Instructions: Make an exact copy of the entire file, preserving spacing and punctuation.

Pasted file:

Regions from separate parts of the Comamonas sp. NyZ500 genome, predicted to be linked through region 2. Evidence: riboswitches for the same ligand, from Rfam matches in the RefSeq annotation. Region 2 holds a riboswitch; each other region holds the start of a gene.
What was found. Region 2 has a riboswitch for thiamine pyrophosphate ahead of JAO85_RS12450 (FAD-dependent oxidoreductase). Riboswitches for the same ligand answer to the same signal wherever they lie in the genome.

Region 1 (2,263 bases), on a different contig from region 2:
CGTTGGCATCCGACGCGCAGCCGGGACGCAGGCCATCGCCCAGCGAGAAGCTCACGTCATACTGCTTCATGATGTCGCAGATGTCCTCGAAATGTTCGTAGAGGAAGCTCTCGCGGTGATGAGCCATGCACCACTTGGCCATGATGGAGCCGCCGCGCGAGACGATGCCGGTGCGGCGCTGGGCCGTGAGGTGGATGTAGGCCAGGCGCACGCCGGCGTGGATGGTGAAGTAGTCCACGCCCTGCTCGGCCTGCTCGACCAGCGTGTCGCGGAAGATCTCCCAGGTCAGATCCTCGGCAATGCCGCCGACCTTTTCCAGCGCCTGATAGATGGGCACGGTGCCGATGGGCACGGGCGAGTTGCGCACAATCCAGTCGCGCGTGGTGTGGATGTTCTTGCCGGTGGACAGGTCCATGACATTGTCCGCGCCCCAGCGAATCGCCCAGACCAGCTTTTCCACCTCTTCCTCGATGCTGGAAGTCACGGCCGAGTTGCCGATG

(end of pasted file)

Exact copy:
Regions from separate parts of the Comamonas sp. NyZ500 genome, predicted to be linked through region 2. Evidence: riboswitches for the same ligand, from Rfam matches in the RefSeq annotation. Region 2 holds a riboswitch; each other region holds the start of a gene.
What was found. Region 2 has a riboswitch for thiamine pyrophosphate ahead of JAO85_RS12450 (FAD-dependent oxidoreductase). Riboswitches for the same ligand answer to the same signal wherever they lie in the genome.

Region 1 (2,263 bases), on a different contig from region 2:
CGTTGGCATCCGACGCGCAGCCGGGACGCAGGCCATCGCCCAGCGAGAAGCTCACGTCATACTGCTTCATGATGTCGCAGATGTCCTCGAAATGTTCGTAGAGGAAGCTCTCGCGGTGATGAGCCATGCACCACTTGGCCATGATGGAGCCGCCGCGCGAGACGATGCCGGTGCGGCGCTGGGCCGTGAGGTGGATGTAGGCCAGGCGCACGCCGGCGTGGATGGTGAAGTAGTCCACGCCCTGCTCGGCCTGCTCGACCAGCGTGTCGCGGAAGATCTCCCAGGTCAGATCCTCGGCAATGCCGCCGACCTTTTCCAGCGCCTGATAGATGGGCACGGTGCCGATGGGCACGGGCGAGTTGCGCACAATCCAGTCGCGCGTGGTGTGGATGTTCTTGCCGGTGGACAGGTCCATGACATTGTCCGCGCCCCAGCGAATCGCCCAGACCAGCTTTTCCACCTCTTCCTCGATGCTGGAAGTCACGGCCGAGTTGCCGATG